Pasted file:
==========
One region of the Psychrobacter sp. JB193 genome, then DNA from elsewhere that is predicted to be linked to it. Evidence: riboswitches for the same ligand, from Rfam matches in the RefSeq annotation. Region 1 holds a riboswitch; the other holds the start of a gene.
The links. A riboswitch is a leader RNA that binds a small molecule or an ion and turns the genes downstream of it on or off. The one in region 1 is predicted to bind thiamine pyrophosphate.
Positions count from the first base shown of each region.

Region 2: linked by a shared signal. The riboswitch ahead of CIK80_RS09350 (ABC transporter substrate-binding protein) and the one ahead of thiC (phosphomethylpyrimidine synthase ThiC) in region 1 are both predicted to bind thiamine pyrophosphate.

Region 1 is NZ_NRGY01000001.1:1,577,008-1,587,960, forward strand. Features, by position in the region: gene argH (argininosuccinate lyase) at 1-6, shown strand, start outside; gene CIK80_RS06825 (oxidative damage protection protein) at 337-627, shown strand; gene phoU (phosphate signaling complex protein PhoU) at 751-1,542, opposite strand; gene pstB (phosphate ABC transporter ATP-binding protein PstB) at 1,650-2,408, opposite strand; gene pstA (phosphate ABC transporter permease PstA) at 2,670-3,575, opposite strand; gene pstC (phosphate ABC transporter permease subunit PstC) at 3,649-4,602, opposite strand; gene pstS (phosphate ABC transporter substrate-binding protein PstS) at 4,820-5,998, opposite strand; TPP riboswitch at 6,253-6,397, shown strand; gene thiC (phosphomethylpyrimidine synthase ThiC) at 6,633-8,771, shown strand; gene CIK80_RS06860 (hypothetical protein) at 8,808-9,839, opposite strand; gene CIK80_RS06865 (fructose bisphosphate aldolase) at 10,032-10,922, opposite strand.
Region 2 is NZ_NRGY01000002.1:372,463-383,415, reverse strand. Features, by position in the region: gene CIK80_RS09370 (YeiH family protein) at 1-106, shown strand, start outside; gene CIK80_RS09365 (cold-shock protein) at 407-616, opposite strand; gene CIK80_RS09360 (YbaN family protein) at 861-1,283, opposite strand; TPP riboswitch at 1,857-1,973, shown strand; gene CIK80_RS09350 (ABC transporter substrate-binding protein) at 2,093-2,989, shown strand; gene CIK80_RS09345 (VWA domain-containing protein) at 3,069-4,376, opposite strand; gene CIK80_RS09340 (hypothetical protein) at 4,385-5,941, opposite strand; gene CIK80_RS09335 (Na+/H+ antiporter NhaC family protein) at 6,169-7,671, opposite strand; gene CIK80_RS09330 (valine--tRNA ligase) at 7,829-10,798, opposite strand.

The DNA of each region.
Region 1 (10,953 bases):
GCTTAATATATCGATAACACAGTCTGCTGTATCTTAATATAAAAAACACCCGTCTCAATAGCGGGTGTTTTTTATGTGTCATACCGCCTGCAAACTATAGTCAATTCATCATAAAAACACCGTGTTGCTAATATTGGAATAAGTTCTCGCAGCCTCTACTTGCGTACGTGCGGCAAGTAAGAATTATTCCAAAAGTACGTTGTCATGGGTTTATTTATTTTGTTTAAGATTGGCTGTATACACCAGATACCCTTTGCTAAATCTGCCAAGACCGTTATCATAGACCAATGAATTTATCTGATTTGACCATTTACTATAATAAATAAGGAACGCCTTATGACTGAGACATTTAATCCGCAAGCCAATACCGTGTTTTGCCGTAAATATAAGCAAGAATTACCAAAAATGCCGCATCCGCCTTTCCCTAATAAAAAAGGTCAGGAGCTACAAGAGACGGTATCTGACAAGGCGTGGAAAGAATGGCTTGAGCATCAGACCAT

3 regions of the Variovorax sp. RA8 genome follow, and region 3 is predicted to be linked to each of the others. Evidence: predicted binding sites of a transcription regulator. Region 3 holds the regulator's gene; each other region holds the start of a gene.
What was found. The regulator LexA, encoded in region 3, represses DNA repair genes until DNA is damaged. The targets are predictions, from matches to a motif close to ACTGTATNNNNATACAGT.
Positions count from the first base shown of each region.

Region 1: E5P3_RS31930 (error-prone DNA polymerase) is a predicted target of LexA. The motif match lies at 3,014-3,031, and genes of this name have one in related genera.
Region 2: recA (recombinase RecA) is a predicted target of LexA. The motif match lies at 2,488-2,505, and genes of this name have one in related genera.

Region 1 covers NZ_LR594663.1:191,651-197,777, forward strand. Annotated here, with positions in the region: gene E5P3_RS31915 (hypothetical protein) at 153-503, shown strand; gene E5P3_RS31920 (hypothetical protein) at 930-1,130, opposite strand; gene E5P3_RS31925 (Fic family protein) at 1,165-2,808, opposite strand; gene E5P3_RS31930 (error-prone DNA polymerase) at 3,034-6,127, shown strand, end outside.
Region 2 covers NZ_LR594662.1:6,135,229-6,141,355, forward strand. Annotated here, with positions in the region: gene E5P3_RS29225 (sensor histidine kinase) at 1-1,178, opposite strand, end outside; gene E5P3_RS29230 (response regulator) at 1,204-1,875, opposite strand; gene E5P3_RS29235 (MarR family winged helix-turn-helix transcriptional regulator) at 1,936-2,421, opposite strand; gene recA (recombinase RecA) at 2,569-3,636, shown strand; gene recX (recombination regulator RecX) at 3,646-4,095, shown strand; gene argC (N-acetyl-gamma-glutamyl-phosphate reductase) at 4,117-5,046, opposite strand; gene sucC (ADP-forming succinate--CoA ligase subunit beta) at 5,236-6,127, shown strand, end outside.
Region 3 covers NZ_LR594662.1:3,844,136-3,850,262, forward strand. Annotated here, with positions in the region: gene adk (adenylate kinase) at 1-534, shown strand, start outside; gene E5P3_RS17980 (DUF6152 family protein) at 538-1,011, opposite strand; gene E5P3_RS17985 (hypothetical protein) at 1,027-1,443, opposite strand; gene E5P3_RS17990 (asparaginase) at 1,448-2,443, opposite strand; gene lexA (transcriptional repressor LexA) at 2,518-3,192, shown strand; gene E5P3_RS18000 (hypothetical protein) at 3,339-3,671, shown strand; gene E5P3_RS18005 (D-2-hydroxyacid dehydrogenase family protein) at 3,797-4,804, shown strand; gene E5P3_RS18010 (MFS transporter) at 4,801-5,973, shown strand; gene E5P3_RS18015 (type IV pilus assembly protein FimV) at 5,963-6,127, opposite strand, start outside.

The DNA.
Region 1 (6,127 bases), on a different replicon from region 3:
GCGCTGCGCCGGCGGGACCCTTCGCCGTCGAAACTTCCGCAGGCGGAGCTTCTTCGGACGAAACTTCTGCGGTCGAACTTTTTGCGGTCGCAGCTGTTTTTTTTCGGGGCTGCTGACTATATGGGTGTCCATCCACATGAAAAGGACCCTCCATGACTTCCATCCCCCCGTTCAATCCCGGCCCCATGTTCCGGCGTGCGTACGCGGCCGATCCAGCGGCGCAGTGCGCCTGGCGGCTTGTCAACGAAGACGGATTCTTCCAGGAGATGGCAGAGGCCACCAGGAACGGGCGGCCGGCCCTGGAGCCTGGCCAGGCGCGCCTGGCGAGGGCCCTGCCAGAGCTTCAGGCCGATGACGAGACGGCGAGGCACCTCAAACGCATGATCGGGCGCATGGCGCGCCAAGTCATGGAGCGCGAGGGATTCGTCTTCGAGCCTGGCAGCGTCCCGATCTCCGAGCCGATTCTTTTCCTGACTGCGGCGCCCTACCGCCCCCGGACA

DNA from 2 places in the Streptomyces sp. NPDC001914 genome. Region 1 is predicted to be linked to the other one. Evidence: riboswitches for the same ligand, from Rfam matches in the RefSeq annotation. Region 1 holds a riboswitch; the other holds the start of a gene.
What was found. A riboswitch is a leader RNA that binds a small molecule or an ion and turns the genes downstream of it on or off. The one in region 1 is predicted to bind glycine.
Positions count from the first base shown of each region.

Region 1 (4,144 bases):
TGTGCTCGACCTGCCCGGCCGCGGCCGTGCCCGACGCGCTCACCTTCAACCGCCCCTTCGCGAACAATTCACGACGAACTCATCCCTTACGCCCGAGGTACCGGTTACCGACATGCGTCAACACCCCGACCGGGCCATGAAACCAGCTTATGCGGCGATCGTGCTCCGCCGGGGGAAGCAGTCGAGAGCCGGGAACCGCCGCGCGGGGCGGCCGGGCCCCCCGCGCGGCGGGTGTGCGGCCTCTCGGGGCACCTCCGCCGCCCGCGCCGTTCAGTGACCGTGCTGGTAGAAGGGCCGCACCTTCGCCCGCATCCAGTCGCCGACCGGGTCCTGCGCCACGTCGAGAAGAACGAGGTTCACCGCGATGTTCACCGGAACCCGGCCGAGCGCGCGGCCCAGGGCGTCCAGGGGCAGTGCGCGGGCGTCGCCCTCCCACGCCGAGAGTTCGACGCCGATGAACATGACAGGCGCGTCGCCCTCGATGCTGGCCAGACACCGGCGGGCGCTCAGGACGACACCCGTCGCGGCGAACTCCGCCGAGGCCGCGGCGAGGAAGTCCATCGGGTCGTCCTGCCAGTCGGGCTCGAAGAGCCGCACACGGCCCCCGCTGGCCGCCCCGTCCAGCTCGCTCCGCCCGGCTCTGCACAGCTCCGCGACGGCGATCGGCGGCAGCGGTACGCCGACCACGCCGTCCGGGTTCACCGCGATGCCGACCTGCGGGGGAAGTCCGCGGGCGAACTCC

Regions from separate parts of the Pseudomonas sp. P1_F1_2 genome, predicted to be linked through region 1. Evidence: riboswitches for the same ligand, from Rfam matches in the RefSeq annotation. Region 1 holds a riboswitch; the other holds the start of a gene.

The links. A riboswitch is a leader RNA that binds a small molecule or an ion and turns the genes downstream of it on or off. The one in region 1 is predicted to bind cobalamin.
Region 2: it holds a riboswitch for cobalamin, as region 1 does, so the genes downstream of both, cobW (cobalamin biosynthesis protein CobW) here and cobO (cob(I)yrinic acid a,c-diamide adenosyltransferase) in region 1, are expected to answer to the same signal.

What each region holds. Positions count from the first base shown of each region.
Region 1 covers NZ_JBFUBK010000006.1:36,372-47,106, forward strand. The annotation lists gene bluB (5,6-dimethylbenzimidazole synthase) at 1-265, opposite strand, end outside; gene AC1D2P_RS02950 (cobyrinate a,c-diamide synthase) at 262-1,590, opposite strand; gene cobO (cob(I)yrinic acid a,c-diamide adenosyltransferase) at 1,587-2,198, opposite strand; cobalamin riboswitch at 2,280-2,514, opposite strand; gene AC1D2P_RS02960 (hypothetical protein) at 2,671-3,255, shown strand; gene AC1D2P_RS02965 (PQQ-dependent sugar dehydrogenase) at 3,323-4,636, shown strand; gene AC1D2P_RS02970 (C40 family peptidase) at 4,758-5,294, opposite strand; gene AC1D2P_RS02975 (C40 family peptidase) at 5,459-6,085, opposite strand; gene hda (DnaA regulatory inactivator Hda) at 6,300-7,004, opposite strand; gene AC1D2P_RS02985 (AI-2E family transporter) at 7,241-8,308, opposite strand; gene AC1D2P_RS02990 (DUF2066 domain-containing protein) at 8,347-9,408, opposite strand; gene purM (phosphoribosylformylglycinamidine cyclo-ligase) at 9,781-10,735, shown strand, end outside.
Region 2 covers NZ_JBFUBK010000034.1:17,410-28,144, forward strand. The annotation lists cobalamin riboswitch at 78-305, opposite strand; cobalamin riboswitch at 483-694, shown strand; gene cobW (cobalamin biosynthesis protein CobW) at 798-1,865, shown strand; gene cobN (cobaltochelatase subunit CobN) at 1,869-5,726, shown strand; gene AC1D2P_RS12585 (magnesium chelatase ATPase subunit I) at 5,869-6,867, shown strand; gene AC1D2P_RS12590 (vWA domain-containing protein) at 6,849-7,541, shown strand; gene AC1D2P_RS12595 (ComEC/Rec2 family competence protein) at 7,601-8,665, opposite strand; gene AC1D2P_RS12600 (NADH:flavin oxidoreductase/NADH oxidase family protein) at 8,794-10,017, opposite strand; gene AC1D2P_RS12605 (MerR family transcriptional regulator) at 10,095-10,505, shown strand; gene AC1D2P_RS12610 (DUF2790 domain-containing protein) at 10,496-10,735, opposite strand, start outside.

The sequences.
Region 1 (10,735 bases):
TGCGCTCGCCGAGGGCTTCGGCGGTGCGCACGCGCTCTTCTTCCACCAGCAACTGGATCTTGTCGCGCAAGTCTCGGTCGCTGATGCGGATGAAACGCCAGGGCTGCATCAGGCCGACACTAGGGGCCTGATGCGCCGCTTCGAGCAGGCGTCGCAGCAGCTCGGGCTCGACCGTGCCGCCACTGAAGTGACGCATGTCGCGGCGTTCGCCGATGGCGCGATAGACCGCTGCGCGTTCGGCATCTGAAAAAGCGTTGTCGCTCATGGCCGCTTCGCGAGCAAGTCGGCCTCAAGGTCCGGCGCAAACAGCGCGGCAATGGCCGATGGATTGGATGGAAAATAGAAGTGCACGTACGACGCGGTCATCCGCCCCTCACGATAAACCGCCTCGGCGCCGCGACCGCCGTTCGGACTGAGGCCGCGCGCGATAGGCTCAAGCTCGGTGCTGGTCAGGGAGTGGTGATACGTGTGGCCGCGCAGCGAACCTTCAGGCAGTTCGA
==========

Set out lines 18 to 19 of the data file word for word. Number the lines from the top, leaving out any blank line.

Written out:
The DNA.
Region 1 (6,127 bases), on a different replicon from region 3: